At the other (west) end of Byers Canyon, is Hot Sulphur Springs SWA that also has Free camping (with license) on the banks of the Colorado River.  At the east end of the bridge over the river, turn south on CR 50--Church Park Road, then turn right after 0.1 mile.  Camping is allowed in the gravel parking lots along the river and two restrooms are provided for fishermen and campers.  As in the city park, train noise during the night can be a problem for some RVers. 

Of historical interest, both Byers Canyon and Byers Avenue (US 40) in Hot Sulphur Springs were named for William Newton Byers, the founder of the Rocky Mountain News.  Along with Colorado's first newspaper, Byers owned the hot springs and built the first resort on the site.  A little known fact is that John Wesley Powell and his boat crews gathered at the resort in the fall of 1868 to assemble their equipment and practice river running in the adjacent rapids of the Colorado River.  In fact, two of Powell's crew were employees of the Rocky Mountain News, sent by Byers to provide news reports on the trip down the Colorado River through the Grand Canyon.  And, just incidentally, the famous geologist also made the first recorded ascent of nearby 14,259' Long's Peak while he was in the vicinity.  Not bad for a one-armed former Civil War major!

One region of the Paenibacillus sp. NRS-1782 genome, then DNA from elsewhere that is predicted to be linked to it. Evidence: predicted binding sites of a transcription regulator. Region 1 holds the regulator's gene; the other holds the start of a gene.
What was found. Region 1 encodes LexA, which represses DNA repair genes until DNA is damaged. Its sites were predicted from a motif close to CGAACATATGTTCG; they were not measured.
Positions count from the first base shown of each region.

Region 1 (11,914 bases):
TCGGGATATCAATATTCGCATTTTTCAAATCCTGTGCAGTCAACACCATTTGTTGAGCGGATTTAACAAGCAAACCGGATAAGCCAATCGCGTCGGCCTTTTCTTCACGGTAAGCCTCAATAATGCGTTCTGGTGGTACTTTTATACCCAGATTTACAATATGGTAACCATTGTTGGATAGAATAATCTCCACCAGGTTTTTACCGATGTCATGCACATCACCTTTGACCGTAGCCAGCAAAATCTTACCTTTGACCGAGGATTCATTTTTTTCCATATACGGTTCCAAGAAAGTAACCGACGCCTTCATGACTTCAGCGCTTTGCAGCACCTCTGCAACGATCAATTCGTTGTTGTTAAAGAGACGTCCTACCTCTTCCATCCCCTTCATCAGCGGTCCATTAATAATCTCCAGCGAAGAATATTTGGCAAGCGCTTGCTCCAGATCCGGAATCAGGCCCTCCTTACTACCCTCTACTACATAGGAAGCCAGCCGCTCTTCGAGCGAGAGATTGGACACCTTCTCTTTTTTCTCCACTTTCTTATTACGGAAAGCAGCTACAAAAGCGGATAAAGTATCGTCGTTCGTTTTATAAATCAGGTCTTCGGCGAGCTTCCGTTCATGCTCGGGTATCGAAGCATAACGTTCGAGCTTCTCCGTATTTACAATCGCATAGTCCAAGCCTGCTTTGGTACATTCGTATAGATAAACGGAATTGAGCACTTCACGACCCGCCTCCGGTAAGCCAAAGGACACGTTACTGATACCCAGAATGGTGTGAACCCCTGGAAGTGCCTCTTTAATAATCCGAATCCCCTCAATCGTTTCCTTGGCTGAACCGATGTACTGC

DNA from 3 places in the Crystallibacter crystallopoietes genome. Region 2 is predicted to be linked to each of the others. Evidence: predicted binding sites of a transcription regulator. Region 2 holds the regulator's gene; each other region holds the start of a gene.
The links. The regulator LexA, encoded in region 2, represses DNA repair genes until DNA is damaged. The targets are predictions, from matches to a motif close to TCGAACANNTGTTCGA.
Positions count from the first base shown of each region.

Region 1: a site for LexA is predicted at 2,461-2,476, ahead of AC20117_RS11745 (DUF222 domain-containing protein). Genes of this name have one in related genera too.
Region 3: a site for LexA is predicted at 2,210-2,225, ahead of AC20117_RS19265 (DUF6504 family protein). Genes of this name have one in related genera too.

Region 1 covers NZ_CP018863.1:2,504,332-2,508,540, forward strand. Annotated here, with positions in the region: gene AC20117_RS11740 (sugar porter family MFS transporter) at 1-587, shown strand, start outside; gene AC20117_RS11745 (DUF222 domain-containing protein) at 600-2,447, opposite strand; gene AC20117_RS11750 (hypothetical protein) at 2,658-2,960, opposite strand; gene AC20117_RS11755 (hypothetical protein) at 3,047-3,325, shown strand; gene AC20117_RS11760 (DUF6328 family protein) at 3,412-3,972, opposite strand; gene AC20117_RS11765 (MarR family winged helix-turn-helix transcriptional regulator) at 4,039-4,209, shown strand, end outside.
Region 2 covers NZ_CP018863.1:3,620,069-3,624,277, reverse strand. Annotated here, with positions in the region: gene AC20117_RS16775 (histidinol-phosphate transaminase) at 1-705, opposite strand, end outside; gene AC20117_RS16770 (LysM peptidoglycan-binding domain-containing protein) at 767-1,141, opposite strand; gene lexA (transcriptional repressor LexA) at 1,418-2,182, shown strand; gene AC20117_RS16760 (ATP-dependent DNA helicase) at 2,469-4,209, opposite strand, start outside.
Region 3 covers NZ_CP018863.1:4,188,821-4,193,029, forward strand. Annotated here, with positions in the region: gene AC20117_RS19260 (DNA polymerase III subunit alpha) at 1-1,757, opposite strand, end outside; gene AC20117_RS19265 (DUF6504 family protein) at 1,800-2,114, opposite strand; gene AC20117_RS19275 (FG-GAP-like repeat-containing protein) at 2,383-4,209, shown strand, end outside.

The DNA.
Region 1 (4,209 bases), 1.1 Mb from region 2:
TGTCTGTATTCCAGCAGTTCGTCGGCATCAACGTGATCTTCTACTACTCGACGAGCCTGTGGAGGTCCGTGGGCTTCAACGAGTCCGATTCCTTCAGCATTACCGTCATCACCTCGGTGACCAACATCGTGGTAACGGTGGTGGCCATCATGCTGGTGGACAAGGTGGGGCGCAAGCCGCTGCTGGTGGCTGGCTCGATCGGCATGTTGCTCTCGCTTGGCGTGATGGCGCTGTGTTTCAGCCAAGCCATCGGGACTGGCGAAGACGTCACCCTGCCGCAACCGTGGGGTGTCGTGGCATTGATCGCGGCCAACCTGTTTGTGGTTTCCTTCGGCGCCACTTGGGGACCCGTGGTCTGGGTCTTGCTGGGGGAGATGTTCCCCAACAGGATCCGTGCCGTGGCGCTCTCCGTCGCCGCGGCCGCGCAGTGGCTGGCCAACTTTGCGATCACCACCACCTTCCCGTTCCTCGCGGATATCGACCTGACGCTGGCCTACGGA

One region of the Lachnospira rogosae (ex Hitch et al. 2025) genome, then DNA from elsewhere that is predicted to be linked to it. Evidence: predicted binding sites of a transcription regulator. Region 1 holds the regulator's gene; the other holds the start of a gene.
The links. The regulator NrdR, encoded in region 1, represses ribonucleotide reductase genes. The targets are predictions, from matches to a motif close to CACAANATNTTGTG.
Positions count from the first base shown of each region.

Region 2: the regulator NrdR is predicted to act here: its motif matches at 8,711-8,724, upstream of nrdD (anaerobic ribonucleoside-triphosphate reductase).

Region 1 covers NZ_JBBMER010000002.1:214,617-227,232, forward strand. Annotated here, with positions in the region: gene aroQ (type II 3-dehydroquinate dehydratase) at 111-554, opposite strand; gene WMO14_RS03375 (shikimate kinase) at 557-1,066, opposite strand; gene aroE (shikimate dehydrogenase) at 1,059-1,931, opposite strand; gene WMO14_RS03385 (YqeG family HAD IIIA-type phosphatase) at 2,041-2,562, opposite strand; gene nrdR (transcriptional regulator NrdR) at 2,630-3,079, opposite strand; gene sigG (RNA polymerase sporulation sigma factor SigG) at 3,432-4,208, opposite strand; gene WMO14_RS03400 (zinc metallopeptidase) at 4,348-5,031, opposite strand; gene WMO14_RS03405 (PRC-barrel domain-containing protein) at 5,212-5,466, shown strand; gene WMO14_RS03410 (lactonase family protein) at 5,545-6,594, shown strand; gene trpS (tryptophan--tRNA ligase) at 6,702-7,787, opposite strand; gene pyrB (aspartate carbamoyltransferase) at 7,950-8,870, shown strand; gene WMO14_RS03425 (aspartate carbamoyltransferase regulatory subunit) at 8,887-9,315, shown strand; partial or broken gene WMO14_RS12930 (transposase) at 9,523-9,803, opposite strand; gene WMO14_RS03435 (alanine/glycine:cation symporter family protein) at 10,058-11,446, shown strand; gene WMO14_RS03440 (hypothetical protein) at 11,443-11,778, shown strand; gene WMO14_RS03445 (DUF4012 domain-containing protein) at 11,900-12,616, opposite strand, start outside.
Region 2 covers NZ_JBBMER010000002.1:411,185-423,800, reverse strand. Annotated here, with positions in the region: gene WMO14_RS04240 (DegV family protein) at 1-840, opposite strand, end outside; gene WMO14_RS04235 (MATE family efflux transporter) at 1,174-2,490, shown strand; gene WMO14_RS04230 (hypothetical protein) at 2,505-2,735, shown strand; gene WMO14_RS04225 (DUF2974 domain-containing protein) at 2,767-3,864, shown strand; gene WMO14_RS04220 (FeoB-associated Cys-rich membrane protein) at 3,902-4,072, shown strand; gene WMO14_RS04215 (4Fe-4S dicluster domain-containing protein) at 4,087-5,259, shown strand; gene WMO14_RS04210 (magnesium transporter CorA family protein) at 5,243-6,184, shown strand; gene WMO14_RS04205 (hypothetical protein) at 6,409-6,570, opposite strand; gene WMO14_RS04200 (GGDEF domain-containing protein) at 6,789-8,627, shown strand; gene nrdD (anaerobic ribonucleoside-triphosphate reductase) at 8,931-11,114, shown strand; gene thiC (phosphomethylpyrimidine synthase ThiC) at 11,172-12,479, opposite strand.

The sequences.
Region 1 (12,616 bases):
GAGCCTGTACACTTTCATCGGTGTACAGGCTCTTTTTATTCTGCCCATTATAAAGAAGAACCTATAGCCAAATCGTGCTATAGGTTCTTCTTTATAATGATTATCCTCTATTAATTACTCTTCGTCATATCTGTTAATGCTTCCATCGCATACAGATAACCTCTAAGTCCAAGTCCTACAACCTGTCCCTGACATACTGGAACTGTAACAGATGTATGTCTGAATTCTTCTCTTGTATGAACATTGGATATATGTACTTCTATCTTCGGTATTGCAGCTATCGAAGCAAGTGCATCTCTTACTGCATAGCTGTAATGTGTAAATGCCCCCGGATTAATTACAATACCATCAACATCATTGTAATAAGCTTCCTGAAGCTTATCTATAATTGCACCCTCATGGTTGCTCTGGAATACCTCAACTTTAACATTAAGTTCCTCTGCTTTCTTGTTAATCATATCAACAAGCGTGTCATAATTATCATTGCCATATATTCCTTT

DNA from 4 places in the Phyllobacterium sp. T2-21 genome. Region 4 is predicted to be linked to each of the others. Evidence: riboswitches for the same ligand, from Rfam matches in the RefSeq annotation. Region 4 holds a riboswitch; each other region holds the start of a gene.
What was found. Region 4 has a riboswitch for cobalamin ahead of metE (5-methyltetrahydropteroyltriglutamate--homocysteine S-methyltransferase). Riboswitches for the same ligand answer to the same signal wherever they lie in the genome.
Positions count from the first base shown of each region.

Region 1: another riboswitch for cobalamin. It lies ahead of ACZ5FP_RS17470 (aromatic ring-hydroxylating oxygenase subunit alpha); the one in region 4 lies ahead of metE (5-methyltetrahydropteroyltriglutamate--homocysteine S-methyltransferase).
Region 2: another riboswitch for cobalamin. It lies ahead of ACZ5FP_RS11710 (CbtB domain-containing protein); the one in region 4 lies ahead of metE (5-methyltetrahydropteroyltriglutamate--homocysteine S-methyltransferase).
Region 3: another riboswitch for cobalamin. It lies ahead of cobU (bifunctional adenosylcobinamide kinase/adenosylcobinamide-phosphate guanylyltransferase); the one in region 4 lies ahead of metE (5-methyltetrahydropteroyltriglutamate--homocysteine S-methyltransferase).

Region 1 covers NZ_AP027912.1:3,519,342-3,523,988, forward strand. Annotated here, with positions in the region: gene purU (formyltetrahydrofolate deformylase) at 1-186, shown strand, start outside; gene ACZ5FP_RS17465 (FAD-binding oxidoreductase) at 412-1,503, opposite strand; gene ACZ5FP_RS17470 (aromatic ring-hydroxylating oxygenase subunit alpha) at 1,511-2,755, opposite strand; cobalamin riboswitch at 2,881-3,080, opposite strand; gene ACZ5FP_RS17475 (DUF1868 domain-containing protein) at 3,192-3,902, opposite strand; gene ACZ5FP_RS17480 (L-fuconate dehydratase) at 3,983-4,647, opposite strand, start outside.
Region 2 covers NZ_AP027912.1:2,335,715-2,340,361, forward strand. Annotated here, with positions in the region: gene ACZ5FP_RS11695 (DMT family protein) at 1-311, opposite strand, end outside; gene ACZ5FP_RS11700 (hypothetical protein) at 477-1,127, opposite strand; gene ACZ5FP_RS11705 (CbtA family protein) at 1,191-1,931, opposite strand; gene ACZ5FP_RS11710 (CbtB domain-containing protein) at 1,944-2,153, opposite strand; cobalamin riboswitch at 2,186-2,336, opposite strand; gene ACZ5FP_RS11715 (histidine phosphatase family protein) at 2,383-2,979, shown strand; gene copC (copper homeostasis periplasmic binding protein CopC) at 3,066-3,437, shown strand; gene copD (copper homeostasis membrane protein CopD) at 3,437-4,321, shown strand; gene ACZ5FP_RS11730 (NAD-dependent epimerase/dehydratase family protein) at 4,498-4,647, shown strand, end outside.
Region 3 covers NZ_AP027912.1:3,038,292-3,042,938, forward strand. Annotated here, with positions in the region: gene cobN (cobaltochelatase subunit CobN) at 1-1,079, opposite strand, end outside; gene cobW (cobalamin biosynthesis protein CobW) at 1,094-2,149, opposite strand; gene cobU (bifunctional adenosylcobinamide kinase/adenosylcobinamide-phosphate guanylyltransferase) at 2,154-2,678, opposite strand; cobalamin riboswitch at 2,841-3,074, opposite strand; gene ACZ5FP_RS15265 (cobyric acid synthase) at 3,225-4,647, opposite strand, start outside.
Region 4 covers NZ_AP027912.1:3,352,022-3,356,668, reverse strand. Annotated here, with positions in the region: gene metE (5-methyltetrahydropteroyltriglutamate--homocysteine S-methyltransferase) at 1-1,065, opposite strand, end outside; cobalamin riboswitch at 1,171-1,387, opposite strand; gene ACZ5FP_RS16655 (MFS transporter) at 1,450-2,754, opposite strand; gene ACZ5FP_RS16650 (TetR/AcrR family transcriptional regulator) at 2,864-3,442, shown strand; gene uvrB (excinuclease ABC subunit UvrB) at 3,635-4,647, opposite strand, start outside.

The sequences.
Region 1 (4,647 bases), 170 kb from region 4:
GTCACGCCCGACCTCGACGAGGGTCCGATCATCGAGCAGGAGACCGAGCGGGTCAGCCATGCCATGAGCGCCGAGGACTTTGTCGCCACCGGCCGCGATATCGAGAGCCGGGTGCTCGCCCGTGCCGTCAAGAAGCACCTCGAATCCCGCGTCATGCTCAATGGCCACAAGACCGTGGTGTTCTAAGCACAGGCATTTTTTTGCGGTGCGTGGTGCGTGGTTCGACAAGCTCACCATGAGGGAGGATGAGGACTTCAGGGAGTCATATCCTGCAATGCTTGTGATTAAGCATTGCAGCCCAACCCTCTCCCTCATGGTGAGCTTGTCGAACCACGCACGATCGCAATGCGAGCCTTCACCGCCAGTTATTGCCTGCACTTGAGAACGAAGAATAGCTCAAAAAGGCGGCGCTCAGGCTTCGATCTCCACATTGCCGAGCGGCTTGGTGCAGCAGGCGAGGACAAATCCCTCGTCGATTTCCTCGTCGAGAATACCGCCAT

A little farther west on US 40 is the tiny town of Parshall and the turnoff to paved CR 3 and a connection to the Ute Pass Road (CR 15).  CR 3 takes RVers to Free camping (no license requirements for camping and no reservations) around the shores of the Denver Water Board's Williams Fork Reservoir.  Take CR 3 about 2.5 miles to paved CR 341 for the East Boat Ramp, designated campsites with picnic tables and fire rings, pit toilets, and an RV dump.  Or go 3.8 miles to gravel CR 33 and then another 2.8 miles to the West Boat Ramp near a peninsula sticking out into the lake.  The west area provides more designated campsites with picnic tables, fire rings, and pit toilets.  There are about 45 designated back-in and pull-thru campsites in the two areas and plenty of space on the peninsula for dispersed camping.  Don't count on having potable water, campground shade, or great cell service or OTA TV stations, but it's perfect for long RVs, solar panels, generators, satellite dishes, and rainbow trout, lake trout, and northern pike fishing (with a CO fishing license, of course).  When we were there in July 2020, about 75% of the campsites were occupied on a weekday.  And the lake was so full that a couple of campsites were partially flooded!